In the aftermath, Albuquerque showed considerable astuteness in establishing a new system of administration, ending the discriminatory practices that favored Muslims and appointing new leaders based on merit and with an eye toward future beneficial alliances. He then sent out envoys, complete with generous gifts, to establish commercial ties with neighboring powers such as the princes in Sumatra, the King of Burma and the King of Siam (Thailand). In 1512, after having learned from local traders the location of the famous “spice islands”, he sent an expedition to claim them, the ships amassed a huge fortune in nutmeg and cloves but were wrecked on the return voyage, though they nonetheless laid the groundwork for future profits, having established good relations with the locals and even being permitted to build a fort on Ternate island in the Moluccas (part of modern Indonesia). In 1513 another expedition dispatched by Albuquerque established trade relations with the Great Ming Empire of China, which was later interrupted by a period of conflict, but business relations were eventually restored, paving the way for the establishment of the Portuguese enclave at Macau with the consent of the Ming Emperor.
The following year, Albuquerque received an envoy from the queen-regent of Ethiopia, a country the Portuguese had tried to contact before. This was huge news as many had believed that Ethiopia, said to be ruled by Christians, might be the rich and powerful land of legend ruled by the mythic “Prester John”. The Ethiopians seemed open to an alliance with Portugal in opposition to the common enemy of the Ottoman Turks. In support of such a campaign, in 1513 Albuquerque sailed into the Red Sea with 1,000 Portuguese soldiers and 400 Asian mercenaries to attack Aden, however, strong defenses, contrary weather and sickness among his men, caused the campaign to fail and Albuquerque was forced to return to India. Once back in the subcontinent, Albuquerque continued building up the Portuguese administration, establishing relations with more Indian princes, making alliances, business agreements and exchanging embassies, growing the Portuguese presence and influence throughout the region. In 1515 he led an expedition to recapture his old prize of Ormuz, reestablishing Portuguese control of the strategic point which would last until an Anglo-Persian alliances ejected them in 1622.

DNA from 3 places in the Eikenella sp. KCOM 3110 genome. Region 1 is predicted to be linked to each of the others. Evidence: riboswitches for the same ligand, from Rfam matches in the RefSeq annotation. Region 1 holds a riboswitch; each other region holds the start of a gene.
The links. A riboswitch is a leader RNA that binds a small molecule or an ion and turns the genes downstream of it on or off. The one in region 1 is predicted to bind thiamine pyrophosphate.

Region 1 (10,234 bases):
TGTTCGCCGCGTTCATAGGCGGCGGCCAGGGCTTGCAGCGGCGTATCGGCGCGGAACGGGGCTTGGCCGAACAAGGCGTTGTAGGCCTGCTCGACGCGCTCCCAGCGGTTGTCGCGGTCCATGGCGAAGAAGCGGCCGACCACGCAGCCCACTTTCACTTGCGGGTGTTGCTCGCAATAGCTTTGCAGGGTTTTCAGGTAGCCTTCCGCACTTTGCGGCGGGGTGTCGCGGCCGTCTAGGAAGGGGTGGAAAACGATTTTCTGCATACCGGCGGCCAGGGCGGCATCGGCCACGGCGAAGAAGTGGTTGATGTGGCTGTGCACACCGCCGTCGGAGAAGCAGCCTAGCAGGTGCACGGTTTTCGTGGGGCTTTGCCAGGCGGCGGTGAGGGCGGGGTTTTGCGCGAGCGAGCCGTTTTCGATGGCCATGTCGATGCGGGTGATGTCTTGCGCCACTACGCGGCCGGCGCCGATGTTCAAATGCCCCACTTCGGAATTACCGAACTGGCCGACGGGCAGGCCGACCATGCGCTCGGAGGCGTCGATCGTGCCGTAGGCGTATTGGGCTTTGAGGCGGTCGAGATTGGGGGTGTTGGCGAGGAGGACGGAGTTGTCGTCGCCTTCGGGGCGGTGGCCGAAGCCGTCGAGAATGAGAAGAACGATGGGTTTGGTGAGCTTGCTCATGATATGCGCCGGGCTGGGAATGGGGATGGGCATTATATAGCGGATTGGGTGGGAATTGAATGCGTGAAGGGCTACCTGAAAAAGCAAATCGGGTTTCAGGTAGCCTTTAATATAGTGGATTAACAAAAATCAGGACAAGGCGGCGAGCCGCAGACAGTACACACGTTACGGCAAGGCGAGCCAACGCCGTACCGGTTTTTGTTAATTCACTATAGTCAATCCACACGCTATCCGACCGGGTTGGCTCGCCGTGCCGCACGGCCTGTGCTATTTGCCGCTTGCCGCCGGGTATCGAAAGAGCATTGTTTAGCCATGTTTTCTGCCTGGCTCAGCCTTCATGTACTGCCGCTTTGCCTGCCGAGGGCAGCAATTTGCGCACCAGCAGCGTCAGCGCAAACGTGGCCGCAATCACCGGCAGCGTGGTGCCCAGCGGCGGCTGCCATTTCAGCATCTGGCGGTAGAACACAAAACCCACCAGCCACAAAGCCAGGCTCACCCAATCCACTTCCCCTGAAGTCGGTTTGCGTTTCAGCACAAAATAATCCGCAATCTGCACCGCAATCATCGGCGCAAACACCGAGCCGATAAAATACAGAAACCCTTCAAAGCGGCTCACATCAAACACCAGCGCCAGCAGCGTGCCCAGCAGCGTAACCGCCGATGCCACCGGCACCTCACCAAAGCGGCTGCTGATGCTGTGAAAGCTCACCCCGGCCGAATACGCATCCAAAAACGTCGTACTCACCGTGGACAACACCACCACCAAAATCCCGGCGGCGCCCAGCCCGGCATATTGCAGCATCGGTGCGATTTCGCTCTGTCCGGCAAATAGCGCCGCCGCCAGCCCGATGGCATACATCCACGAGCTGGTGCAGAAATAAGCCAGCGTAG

The wealth, the treasures, the exotic animals and so on that Albuquerque sent back to Portugal caused a huge sensation all across Europe and sparked the drive for other nations to set out for the distant lands of Asia over the trail first blazed by the Portuguese. Thanks largely to the victories of Albuquerque, it seemed that no matter where such future Dutch, Spanish, French or British forces went, they found that the Portuguese had invariably preceded them. Albuquerque, however, fell ill on the return voyage from Ormuz and died at sea, within sight of Goa, India. At the end, his final days had been troubled by a plot against him by jealous and ambitious men who tried to turn King Manuel against him. He died on December 16, 1515 and was first buried in Goa but his body was later returned to Portugal in 1566 with all appropriate fanfare for the Governor of Asia, Duke of Goa and Governor and Captain-General of the Seas of India. His name was seldom spoken without the appellation of “the Great” attached to it and for good reason. King Manuel I, regretful at having, for a time near the end, doubted the loyalty of so great a servant of the Crown, lavished rewards on his son and ensured that no future Portuguese would forget the name of Afonso de Albuquerque, the man who gave the Kingdom of Portugal an empire from the Persian Gulf, to India to Southeast Asia.
|Portuguese control of all access points to the Indian Ocean|